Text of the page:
BNZ: Key Trends from 2023

19 December 2023

Tim Wixon from BNZ on why they have a positive outlook for NZ’s technology industries in 2024 and the importance of business advisory for scale-ups.

Key Trends from 2023

2023 has been another fascinating year for New Zealand’s technology industries.

With many New Zealand tech businesses earning much or all of their income from overseas, the uncertainties in the current macroeconomic and geopolitical environment present challenges that have not been faced for quite some time. In particular, the sharp rise in interest rates and fall in equity valuations has made investment funds harder to come by. This is of significance, and investment funds are a key source of financing for scaling tech businesses, particularly early-stage and cash-burning firms.

The macroeconomic environment has created a number of effects, including those highlighted below:

  • Growth has been harder and slower (but there has been growth all the same).
  • There is a stronger focus on key performance indicators for sales staff and whether, in particular, global sales staff have been performing.
  • There are more discussions around pathways to profitability, not relying on future capital rounds.
  • Boards and founders are being more circumspect and thinking longer term around their capital strategies. There is still a big opportunity for increased financial knowledge and acumen across boards and founders.
  • Leadership teams are exploring a wider varied range of capital options that are available to tech businesses. For example, global and local options, debt and equity options and more non-dilutive sources of funding such as revenue sources, grants and debt style offerings.

Despite the dynamic and challenging environment, it is encouraging to see the evidence of continued growth in New Zealand’s tech industry in the 2023 TIN Report: its TIN200 is up over 11% year-on-year.

At BNZ, we remain very positive in our outlook for New Zealand’s technology industries. We have continued to grow our leadership group in response to and in support of the growth of the industry, including appointments of leaders in fintech, paytech and emerging payments, climate and cleantech, emerging tech and creative tech (so far).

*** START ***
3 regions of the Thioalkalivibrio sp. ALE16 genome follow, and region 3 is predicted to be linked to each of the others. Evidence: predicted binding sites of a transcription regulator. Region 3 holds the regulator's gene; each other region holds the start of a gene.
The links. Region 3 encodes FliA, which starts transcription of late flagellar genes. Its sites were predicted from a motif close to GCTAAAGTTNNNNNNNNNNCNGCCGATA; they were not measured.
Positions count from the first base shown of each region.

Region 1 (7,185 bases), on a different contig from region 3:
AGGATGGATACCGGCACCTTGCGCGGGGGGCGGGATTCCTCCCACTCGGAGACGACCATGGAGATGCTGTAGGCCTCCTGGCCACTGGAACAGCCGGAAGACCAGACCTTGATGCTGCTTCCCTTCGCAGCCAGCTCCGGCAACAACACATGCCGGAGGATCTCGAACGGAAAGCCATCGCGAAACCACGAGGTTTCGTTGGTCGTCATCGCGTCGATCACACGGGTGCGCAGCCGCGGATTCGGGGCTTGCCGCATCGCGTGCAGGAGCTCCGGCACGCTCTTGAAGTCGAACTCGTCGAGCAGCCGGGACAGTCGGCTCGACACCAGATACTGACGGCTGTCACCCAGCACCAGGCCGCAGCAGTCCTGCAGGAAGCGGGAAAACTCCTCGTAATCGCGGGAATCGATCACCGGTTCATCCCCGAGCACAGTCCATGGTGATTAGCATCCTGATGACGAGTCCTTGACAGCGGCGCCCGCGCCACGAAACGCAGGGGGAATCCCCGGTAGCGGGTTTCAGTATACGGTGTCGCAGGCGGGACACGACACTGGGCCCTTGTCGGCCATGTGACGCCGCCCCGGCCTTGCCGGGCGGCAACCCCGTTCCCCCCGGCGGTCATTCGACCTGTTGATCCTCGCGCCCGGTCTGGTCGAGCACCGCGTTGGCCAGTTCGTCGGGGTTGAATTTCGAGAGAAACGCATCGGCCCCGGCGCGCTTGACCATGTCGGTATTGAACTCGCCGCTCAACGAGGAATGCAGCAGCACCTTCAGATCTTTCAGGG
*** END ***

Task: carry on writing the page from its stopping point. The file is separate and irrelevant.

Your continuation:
The BNZ team at the 2023 TIN Report Launch and Awards.


Scaling Up

One particularly encouraging statistic in the latest TIN Report was the increase in companies with over $100m in revenue: 34 in 2023 versus 15 in 2013. According to the New Zealand Tech Alliance and Technology Investment Network, there are over 20,000 tech businesses in New Zealand. If even a small fraction of those 20,000 could scale into $100m firms, the New Zealand economy would look very different.

On the whole, the New Zealand start-up ecosystem continues to thrive. Not a week passes in which we come across a start-up for the first time and are not amazed by their idea and ambition. The ecosystem is full of investors, incubators, accelerators, dilutive and non-dilutive capital options, advisors and more. This is a significant improvement from 10 years ago.

One development, though, that we would love to see in 2024 and beyond, is more start-ups becoming successful scale-up businesses (i.e. go from $0–$5m to $5m–$100m+ in revenue) from New Zealand.

In this scale-up phase, founders, executive teams and boards have different risks and opportunities to consider than they did in their start-up stage. These include structures, systems and processes, more capital alternatives (a big opportunity), new markets, new products, security, culture at larger scale, attracting and retaining talent and so on. As such, being willing to seek advice from those with experience in New Zealand (and if possible, globally), is more important at this stage of growth than any other.

From our vantage point, the quality of a business’ advisors correlates relatively strongly with scale-up success.

With that being said, one big challenge facing New Zealand tech businesses is “moving on” or “evolving” fast enough from start-up advisors to scale-up advisors – whether they’re professional advisors, mentors, board members or others that have helped with the first phase of growth. This is not an easy thing to do. Good advisors should recognise when they have reached their limits, while founders should also regularly reassess whether the team they have in place are right for this the stage of growth.  A long-term outlook is key.

There is a lot of local and international talent and experience in and around New Zealand. BNZ would love to see tech businesses maximise their approach to advisors. If so, it might take just a few years – rather than a decade – to add another 19 tech businesses to that $100m turnover top tier!



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